As long as there have been automobiles, there have been mechanical, structural and other problems with them. The difference is that in modern times, automobile manufacturers are supposed to put safety over profits, but in many notable instances, that has not happened. Below are some recall scandals that California car enthusiasts may remember.
The Ford Pinto debuted in 1971 with a major defect that could puncture the fuel tank and cause deadly fires in rear-end collisions. It would have cost Ford a total of $12 dollars to fix the issue, but instead, it chose to hide the problem from the unsuspecting public. In 1973, a memo from within Ford Motor Company revealed that it would be cheaper to pay awards from lawsuits than to fix the problem. By 1978, the company could no longer sustain this strategy as the memo and the problem became public. Only under pressure did the company finally issue a recall.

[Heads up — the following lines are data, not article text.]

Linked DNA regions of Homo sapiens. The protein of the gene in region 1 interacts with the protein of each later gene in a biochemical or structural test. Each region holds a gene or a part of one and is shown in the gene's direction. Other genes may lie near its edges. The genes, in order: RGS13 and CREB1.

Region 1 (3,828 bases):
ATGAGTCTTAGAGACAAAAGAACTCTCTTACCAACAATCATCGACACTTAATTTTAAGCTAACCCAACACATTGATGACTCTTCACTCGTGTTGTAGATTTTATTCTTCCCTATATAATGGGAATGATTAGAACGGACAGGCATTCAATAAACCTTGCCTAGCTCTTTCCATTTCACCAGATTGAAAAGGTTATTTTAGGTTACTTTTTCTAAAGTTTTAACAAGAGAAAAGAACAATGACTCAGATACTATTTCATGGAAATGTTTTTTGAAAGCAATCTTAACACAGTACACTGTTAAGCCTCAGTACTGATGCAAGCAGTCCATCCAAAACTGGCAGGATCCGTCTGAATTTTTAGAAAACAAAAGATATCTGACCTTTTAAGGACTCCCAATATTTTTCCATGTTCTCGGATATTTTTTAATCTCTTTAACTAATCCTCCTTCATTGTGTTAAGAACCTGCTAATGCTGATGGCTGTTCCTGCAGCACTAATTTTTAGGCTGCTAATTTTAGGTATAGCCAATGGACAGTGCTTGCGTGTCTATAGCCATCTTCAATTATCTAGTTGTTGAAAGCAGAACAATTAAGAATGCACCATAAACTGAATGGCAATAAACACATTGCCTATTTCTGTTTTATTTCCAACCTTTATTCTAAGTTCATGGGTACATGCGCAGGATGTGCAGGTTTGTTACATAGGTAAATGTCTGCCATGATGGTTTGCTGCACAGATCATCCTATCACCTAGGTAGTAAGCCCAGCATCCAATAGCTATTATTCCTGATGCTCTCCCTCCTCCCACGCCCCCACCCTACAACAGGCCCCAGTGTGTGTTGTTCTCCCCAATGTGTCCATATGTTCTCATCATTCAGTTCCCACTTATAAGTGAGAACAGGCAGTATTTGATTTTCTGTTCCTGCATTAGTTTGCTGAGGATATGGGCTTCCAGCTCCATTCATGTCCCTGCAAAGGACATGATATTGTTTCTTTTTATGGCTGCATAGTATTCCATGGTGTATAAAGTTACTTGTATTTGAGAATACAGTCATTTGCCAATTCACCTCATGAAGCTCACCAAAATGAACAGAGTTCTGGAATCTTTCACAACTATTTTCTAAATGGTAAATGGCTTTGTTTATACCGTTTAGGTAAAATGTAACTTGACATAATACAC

Even that debacle, which killed 900 people, does not come close to the amount of media coverage and recalled vehicles associated with the Takata airbag scandal. Somewhere in the neighborhood of 17 million vehicles across 10 different manufacturers were recalled. The company made airbags from 2000 to 2008, and knew about the potentially fatal flaw around 2004, but failed to report it or take any action that could have saved lives.
These are just two of the more egregious recalls that have occurred in recent decades. Car manufacturers have put profits over lives far too often. California families who lose loved ones to defective vehicles or vehicle parts may benefit from exploring the possibility of litigation against the manufacturer and others who may bear legal liability for the loss of a loved one.